United Way works to end America’s education crisis
Education is the cornerstone of individual and community success. But with more than 1.2 million children dropping out each year, America faces an education crisis. The cost? More than $312 billion in lost wages, taxes and productivity over their lifetimes.1 These trends are reversible, but only when communities and public, private and nonprofit sectors work together.
Our goal at United Way of Hood County is to work with local school districts, employers, partner programs, and other community stakeholders, to foster increased opportunity for both youth and adults in the arena of education. Currently, only 25% of Hood County residents have a bachelors degree or higher. One priority need identified in the 2019 UWHC Community Needs Assessment was "the ability to earn a livable wage". Community supports to enable successful early childhood and K-12 school education is vital. In addition, enhancing programs enabling adults to continue interrupted education is equally important.
We can’t focus on high school alone. High school dropouts are 12 years in the making, usually starting early childhood education behind schedule. United Way's model focuses on supportive communities, effective schools and strong families — strategies and approaches rooted in research. What does this mean for United Way of Hood County?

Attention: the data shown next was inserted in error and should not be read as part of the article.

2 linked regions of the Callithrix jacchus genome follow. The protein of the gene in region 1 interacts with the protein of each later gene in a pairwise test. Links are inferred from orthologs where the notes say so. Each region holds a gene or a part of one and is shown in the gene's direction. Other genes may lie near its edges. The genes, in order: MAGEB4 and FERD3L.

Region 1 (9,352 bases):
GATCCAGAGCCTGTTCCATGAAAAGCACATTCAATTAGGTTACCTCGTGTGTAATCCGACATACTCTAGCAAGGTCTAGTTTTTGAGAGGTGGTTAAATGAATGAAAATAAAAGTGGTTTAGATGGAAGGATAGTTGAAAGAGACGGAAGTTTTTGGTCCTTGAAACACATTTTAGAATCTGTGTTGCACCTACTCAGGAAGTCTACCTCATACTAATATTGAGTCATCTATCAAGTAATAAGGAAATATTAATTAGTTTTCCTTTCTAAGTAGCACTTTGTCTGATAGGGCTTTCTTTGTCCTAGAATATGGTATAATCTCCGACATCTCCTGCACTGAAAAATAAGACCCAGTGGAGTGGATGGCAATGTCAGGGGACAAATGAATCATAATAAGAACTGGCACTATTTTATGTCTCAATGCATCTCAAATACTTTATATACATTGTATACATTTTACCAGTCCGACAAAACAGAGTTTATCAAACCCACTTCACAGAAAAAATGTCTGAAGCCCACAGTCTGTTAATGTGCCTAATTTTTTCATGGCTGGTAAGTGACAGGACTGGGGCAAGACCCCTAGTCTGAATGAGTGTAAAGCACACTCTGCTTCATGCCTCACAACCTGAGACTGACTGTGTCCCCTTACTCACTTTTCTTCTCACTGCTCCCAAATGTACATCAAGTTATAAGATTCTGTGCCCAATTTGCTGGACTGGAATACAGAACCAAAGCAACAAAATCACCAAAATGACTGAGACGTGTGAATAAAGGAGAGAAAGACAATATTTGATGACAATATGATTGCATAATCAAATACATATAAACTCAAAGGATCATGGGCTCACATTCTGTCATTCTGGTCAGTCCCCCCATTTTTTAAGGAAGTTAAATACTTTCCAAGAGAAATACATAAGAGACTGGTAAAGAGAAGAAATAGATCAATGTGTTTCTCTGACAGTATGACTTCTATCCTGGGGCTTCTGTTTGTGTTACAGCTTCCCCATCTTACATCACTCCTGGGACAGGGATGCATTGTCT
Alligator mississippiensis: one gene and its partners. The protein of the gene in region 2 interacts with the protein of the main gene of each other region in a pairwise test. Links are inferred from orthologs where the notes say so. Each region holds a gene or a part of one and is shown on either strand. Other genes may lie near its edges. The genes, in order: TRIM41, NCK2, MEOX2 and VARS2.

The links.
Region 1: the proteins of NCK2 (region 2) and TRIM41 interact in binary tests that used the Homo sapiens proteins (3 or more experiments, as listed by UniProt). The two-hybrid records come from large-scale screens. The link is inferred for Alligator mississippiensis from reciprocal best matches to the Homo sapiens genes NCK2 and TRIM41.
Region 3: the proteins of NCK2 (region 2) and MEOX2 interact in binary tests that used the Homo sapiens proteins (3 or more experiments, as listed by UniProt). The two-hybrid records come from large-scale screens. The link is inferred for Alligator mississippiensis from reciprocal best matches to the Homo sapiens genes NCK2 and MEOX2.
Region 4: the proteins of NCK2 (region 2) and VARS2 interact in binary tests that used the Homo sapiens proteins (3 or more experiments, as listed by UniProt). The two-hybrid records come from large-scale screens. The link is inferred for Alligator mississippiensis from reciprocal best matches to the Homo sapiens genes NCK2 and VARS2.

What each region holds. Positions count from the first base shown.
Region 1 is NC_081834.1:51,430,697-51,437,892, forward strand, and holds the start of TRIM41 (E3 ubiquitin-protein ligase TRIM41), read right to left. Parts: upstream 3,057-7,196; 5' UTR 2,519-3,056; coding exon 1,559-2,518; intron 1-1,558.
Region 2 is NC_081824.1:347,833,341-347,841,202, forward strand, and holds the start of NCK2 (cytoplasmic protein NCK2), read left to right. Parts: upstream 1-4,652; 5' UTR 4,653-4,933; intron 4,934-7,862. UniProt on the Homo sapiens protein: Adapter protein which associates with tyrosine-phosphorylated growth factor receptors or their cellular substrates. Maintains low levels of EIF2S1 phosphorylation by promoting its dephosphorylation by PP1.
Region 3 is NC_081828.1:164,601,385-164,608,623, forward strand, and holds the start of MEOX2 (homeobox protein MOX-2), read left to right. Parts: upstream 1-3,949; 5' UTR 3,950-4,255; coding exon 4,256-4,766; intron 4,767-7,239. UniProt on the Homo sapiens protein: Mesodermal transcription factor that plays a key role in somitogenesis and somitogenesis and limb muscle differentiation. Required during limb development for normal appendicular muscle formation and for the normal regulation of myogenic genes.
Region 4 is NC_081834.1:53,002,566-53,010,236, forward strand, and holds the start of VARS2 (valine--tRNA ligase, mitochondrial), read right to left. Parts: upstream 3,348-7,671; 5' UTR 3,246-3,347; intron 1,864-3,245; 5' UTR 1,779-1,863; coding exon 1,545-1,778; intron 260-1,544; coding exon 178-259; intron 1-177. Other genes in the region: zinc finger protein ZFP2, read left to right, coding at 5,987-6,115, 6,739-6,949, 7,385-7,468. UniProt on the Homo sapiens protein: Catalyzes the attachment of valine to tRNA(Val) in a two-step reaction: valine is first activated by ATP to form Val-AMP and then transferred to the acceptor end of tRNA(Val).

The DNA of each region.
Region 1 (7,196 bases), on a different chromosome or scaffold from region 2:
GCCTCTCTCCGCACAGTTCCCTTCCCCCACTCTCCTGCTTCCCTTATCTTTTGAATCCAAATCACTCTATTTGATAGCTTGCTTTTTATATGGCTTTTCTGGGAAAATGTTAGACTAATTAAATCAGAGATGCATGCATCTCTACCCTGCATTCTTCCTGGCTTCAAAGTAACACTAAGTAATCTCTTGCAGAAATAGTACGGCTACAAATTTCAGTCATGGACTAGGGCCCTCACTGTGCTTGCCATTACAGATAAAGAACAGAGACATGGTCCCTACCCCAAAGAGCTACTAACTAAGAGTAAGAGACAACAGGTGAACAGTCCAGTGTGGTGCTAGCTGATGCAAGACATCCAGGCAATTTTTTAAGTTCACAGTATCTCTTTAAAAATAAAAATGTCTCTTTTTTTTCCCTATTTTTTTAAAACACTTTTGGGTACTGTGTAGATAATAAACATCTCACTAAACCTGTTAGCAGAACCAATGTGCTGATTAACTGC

We partner with programs to provide stability to FAMILIES:
The Hood County Substance Abuse Council focuses on youth substance misuse prevention via education, facilitation of parenting classes, activities fostering connection, youth leadership, and other supports that decrease the likelihood of youth engaging in risky behaviors. These efforts, starting as early as middle school, help to keep youth engaged in positive activities, providing skills necessary for higher learning and ultimately gainful employment.
The Hood County Children's Charity Fund, Mission Granbury, churches and others provide "backpack lunches", school snack pantries and other programs that kids who would otherwise be distracted from learning by hungry stomachs are able to focus and be productive learners in the classroom.
Operation School Supplies provides school supplies for those in need. Students are able to arrive the first day of school ready to learn, with the tools that they need to do so.
UWHC communicates regularly with school social workers and counselors, assisting with needs; aligning them with community resources such as mental health/ counseling supports, food pantries, substance abuse recovery programs and many others.
For adults whose education has been interrupted, Forward Training Center offers incredible opportunities. English as a Second Language (ESL) classes, computer training, Jobs For Life courses, interview skills, and even a mentorship program all facilitate completion of education and mastery of skills essential for stable, gainful employment. Most students graduating from the program find immediate employment, setting them up for a much brighter future.
How You Can Help
To continue to make a difference in education in Hood County, we need your help. The strategies proven to work are those that connect communities to their schools: parent involvement; literacy volunteers in the classroom; mentors for disadvantaged students; business leaders engaged in early childhood advocacy and education & training programs for adults. Volunteer to help.
1Figure according to Communities in Schools, one of America’s leading drop-out prevention partnerships.